The worldwide market for handheld devices experienced its third straight year of decline in 2004. Fierce competition from converged devices such as smart phones explains the decline, according to analyst firm IDC.
"Consumers don't see the need to invest £300 in a handheld device if a smart phone can do the same basic tasks," said David Linsalata, an analyst in IDC's mobile devices program.
In 2004, shipments of handheld devices slipped to less than 10m units for the first time in five years. During 2004, 9.2m devices were shipped, a decrease of 13 percent from last year's total of 10.6m devices shipped. "The vendors haven't been able to break away from the personal information manager [PIM] market," Linsalata said. "The handheld computer needs to evolve beyond its core functionality."
One such example is GPS (Global Positioning System) capability, which most vendors offer today. But Linsalata couldn't point out any new drivers likely to push the market up to its peak levels of 2001. "Not yet, but the handheld computer has certain adequate advantages such as larger and brighter screens, bigger batteries, and attached keyboards," he said.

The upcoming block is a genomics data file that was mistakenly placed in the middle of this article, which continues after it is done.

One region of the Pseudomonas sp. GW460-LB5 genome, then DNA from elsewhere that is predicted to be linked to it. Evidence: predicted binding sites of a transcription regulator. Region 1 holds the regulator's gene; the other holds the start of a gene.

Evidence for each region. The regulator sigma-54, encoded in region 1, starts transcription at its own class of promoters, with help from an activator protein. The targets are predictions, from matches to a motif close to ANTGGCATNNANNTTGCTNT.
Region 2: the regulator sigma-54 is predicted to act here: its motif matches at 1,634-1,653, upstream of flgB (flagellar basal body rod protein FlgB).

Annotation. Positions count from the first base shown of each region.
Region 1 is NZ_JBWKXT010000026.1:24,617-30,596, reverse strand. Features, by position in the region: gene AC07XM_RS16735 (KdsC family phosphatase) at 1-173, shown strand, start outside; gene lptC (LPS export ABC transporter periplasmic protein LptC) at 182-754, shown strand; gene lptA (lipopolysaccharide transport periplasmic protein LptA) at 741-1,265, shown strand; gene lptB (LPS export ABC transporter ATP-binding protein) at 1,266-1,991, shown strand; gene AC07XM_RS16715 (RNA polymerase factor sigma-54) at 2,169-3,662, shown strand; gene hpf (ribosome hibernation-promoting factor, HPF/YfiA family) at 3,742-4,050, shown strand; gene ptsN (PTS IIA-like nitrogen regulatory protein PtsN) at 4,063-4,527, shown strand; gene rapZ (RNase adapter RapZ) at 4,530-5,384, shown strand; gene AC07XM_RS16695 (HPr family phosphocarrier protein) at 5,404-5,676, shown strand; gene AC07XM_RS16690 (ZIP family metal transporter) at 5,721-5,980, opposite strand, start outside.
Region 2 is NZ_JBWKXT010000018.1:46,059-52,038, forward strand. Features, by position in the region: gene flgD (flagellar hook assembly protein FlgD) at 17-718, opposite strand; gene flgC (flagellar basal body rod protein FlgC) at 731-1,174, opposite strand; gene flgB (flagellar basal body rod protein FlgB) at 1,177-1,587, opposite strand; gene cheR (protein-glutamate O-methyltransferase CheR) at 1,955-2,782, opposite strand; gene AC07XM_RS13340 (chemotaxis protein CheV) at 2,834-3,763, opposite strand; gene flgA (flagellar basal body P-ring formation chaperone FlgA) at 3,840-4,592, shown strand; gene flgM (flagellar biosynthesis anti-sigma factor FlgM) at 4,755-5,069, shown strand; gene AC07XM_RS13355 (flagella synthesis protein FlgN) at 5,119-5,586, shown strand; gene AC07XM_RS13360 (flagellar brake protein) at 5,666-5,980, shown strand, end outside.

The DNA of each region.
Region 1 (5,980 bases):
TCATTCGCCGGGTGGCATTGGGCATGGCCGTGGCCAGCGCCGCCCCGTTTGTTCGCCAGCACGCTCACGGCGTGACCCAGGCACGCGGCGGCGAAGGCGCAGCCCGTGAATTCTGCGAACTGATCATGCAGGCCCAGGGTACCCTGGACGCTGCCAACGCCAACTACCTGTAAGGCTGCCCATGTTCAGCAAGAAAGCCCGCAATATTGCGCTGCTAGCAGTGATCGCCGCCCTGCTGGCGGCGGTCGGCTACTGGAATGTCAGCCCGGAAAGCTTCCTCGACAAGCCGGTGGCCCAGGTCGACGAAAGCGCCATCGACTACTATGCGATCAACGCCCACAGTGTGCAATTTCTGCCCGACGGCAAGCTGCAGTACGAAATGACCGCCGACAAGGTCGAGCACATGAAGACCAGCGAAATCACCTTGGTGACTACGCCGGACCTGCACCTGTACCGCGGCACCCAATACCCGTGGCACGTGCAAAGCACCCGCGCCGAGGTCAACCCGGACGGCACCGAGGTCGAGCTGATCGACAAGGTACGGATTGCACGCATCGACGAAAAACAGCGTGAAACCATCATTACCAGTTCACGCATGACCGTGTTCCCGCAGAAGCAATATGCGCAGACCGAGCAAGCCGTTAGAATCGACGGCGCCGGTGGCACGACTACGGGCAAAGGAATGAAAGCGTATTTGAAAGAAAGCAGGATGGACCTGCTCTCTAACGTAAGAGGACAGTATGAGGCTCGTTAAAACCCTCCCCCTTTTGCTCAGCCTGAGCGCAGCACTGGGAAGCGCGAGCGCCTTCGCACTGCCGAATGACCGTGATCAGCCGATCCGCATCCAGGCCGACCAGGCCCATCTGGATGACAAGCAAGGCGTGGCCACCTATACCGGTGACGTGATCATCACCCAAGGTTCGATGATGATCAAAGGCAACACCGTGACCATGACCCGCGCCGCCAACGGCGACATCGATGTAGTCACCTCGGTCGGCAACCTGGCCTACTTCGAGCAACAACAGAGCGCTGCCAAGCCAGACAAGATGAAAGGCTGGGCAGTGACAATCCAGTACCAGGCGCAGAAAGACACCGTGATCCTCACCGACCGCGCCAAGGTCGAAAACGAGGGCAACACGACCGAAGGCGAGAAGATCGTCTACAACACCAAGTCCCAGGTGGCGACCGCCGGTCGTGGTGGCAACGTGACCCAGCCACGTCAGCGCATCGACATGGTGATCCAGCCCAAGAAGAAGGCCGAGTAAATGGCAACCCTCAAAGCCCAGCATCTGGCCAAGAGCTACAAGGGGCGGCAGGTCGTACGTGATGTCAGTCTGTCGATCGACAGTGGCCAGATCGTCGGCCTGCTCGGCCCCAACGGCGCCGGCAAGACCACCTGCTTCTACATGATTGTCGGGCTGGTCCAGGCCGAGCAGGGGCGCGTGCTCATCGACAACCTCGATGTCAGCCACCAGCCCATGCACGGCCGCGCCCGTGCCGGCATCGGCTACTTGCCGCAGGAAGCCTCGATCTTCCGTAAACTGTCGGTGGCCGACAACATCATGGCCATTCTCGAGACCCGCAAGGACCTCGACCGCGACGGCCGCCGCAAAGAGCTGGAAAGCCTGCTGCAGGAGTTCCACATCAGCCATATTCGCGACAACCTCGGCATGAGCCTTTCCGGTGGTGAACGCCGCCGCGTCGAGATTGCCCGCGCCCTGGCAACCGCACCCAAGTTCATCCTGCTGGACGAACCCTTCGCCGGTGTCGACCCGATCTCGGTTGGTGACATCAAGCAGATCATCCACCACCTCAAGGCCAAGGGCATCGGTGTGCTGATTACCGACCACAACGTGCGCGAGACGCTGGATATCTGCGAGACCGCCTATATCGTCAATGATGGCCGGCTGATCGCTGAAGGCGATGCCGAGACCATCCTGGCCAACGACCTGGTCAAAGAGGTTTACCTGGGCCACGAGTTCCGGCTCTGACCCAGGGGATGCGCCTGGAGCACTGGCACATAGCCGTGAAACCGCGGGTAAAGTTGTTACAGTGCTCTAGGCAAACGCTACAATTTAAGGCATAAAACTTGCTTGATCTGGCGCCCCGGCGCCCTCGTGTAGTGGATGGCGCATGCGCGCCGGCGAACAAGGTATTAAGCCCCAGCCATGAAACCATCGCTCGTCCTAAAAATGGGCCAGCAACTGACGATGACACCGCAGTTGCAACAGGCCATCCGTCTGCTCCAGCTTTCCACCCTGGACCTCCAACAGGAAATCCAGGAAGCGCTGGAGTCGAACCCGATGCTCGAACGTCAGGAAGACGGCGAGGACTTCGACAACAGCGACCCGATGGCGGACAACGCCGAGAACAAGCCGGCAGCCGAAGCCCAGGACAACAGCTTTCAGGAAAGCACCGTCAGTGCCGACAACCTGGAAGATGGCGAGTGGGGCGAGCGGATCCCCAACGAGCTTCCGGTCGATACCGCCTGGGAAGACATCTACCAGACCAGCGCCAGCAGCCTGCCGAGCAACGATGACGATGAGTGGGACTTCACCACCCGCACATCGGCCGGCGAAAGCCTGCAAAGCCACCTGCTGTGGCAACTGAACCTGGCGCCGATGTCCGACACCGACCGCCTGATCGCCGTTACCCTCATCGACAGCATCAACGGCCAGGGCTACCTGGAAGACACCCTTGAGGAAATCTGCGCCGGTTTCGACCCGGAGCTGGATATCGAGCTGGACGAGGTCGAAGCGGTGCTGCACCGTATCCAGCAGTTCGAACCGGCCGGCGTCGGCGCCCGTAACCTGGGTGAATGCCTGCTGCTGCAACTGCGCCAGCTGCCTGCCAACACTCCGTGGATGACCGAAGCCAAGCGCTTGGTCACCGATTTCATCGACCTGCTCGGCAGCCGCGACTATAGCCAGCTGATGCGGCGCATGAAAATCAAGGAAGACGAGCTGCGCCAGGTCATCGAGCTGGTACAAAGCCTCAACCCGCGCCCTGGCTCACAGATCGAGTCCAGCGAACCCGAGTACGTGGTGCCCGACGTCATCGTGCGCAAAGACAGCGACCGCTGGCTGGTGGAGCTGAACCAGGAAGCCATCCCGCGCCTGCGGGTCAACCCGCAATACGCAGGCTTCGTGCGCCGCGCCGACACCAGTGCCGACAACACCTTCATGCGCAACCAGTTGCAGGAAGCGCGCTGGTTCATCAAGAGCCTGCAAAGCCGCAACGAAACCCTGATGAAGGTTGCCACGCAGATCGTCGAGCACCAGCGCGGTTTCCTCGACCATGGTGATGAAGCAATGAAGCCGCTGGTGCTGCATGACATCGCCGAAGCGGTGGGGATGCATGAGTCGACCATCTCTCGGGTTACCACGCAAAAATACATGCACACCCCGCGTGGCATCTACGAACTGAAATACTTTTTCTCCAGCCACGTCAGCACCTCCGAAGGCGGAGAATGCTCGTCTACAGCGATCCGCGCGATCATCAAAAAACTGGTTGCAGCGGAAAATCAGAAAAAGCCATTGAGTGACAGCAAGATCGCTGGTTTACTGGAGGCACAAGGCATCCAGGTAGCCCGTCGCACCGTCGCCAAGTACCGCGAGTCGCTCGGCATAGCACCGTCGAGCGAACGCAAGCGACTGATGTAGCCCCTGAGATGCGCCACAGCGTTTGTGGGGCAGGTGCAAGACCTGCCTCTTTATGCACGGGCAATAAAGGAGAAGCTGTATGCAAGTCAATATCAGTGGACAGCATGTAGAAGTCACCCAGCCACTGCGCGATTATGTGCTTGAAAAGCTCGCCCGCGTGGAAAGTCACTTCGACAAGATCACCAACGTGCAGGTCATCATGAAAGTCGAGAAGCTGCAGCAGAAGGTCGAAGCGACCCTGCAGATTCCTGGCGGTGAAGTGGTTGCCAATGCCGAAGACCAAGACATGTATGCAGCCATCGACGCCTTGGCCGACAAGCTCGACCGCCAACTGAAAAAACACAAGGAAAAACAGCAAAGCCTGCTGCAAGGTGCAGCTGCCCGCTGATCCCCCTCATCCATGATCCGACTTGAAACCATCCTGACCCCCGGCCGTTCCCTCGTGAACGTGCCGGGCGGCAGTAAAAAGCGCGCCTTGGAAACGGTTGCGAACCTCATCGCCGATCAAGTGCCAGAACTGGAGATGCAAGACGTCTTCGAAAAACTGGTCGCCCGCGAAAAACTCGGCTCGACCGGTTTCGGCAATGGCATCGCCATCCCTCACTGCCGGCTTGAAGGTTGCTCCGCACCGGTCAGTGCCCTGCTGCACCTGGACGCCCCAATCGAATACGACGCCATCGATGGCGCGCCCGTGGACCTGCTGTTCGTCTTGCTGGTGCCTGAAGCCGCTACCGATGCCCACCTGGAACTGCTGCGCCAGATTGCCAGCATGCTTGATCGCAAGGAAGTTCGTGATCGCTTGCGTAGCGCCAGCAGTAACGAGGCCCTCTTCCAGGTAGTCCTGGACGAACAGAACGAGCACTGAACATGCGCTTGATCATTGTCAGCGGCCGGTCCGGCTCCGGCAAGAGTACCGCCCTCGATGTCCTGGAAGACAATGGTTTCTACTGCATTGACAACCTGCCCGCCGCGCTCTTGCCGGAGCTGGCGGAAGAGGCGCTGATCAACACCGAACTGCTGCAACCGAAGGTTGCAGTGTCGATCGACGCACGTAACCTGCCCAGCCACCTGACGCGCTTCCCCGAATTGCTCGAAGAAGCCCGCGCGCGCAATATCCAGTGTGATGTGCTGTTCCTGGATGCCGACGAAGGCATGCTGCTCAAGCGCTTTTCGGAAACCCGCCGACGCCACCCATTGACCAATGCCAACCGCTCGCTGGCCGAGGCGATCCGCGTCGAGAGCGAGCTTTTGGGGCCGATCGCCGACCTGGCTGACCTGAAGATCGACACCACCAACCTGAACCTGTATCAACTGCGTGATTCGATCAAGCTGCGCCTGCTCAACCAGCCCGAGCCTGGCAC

In 2004, two top vendors – Sony and Toshiba – left the handheld market except in Japan. Linsata said he doesn't think that their departure indicates a trend: "I haven't heard anything from the top five vendors. The handhelds do complement their entire enterprise, offering a mobile solution."
As manufacturers convert many handheld computers into smart phones and equip many mobile phones with PIM features, defining a handheld device can be difficult. Devices with telephony features are not included in the IDC survey, but devices with wireless capabilities that permit internet access and support text communication are.
Even though the market for handheld devices has declined in each of the last three years, shipments increased by 37.4 percent during the last quarter of 2004. The upturn was probably due to Christmas sales.